Bordering on Laughter : The Uses and Abuses of Comedy in Novels from Northern Ireland and the Republic of Ireland (1988-Present).

Crook, Lynne Victoria (2007) Bordering on Laughter : The Uses and Abuses of Comedy in Novels from Northern Ireland and the Republic of Ireland (1988-Present). PhD thesis, UNSPECIFIED.

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Abstract

This study will argue that the distinct social and political changes which have occurred in Northern Ireland and the Republic of Ireland during the last twenty years have altered the choice and treatment of the targets of comedy in different ways for writers from either side of the border. Though this work builds upon classic studies of Irish literary comedy such as Vivian Mercier's The Irish Comic Tradition (1962), there is little current criticism on the use of comedy in the contemporary novel from either Northern Ireland or the Republic of Ireland. Past work, such as that by Mercier and also David Krause's The Profane Book of Irish Comedy (1982), has tended to concentrate solely on literature from the Republic of Ireland, linking it to ancient Gaelic traditions. Though the importance of such traditions should be acknowledged, this study endeavours to push beyond them, considering the Republic of Ireland and Northern Ireland in relation to each other and also as part of an increasingly globalised economic and cultural milieu. This thesis begins with a consideration of camivalesque comedy demonstrating how the use of carnival imagery reflects changing attitudes to social and political structures. It continues with an examination of the appearance in literature of the often unheard comic voices of 'everyday' groups in both Northern Ireland and the Republic of Ireland. Finally, it will consider how increasingly globalised economic and cultural dynamics have affected both areas, and how comedy sets up an interrogation of the status of the individual in this new environment. This thesis moves towards an evaluation of comedy as a way for writers to examine issues which are inherently unstable in a rapidly changing political and social world.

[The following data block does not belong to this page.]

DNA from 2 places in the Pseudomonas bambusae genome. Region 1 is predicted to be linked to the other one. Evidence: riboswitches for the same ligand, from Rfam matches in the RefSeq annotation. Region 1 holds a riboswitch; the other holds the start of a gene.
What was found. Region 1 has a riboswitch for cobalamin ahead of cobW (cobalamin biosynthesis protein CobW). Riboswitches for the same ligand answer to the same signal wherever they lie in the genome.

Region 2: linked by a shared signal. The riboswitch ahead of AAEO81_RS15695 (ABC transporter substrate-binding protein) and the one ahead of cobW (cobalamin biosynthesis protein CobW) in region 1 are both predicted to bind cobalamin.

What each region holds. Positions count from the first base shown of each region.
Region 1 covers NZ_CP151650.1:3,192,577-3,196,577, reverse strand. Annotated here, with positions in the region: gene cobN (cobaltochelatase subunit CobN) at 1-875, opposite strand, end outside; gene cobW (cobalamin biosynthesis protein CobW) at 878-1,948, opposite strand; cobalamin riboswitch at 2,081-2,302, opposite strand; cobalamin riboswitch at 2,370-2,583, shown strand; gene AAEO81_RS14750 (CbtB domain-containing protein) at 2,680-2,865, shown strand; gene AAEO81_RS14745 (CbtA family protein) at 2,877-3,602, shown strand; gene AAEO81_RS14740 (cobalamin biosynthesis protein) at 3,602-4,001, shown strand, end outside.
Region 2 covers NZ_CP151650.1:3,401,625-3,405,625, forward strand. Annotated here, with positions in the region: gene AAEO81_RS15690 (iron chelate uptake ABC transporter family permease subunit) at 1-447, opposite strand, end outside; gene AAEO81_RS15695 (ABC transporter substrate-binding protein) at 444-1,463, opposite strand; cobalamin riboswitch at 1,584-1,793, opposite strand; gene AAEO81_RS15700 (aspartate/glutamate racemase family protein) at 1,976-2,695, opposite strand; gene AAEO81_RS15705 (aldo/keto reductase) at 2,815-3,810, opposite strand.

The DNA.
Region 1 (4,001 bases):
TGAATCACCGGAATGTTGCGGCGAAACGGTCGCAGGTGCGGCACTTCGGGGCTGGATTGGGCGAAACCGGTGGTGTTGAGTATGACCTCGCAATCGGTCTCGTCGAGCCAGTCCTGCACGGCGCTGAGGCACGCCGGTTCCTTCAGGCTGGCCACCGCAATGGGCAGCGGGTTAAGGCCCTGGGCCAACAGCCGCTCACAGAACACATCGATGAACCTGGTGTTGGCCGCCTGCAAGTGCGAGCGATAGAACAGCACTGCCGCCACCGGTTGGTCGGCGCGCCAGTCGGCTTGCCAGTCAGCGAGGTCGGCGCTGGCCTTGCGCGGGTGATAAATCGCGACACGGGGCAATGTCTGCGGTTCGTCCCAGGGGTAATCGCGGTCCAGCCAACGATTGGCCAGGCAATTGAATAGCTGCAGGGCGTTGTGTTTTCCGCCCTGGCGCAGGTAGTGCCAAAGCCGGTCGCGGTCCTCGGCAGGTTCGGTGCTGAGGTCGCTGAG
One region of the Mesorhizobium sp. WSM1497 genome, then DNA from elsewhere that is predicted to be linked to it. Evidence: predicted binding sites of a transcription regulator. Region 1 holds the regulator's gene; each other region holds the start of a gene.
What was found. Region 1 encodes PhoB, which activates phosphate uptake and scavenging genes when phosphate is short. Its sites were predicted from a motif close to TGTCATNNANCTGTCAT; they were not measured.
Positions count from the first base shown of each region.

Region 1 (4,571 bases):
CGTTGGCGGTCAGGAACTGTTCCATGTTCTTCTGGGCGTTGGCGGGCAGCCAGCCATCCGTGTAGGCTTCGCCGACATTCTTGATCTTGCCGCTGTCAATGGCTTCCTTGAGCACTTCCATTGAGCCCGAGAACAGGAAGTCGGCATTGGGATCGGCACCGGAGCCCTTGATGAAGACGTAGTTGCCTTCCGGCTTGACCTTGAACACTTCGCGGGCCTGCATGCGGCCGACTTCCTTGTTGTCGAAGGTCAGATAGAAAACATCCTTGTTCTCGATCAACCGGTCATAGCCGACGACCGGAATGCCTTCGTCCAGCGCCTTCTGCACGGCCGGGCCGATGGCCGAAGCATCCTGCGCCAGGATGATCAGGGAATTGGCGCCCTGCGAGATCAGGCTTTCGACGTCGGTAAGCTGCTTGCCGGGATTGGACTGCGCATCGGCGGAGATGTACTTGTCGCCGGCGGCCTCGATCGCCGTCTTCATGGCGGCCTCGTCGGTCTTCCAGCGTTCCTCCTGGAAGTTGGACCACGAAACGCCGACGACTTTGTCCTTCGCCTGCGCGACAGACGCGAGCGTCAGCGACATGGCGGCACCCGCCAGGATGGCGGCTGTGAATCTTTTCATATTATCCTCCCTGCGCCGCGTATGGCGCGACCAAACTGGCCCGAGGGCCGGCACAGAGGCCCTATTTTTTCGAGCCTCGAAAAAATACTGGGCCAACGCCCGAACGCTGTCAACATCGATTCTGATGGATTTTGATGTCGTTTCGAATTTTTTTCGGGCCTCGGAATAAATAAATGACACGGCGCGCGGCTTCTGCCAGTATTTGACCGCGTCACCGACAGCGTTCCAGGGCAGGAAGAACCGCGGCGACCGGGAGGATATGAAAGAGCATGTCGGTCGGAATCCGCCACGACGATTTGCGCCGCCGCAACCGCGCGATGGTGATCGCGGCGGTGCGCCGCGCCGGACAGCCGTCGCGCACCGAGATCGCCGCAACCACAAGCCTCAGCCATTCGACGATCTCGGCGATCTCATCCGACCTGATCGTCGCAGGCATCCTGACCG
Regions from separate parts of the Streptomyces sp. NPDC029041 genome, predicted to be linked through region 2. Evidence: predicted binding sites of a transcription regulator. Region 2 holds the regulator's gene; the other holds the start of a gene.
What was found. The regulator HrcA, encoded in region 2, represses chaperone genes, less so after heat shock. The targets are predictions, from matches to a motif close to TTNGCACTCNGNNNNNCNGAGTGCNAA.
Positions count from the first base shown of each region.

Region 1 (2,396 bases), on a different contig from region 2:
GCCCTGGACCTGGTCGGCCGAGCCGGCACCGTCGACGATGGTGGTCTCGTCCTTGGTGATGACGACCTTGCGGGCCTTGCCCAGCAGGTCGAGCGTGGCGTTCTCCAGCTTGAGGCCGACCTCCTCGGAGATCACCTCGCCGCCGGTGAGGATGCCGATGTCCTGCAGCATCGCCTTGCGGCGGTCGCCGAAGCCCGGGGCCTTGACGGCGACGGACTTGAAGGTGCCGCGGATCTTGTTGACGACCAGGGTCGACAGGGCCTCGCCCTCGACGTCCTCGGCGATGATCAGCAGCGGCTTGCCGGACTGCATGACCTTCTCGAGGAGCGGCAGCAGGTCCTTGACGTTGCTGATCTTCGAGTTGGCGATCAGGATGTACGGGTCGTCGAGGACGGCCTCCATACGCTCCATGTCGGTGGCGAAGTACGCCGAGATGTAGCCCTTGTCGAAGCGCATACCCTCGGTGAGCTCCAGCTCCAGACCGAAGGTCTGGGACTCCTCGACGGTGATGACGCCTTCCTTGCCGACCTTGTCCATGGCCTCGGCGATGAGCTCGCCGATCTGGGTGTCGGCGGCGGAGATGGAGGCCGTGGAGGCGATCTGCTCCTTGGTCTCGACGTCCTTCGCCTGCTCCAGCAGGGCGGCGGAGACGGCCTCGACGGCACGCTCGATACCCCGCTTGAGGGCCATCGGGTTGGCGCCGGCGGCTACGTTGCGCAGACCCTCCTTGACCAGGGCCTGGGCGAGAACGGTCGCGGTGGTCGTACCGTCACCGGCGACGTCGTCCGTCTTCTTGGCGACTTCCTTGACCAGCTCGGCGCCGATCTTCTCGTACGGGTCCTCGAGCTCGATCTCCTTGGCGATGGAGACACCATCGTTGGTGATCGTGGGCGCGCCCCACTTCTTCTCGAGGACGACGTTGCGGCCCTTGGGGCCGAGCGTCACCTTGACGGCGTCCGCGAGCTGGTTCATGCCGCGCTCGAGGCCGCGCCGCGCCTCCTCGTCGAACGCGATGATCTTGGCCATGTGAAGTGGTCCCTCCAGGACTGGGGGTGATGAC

Item Type:
Thesis (PhD)
Additional Information:
Thesis (Ph.D.)--Lancaster University (United Kingdom), 2007.
Subjects:
ID Code:
133523
Deposited By:
Deposited On:
02 May 2019 16:30
Refereed?:
No
Published?:
Unpublished
Last Modified:
23 Sep 2020 07:48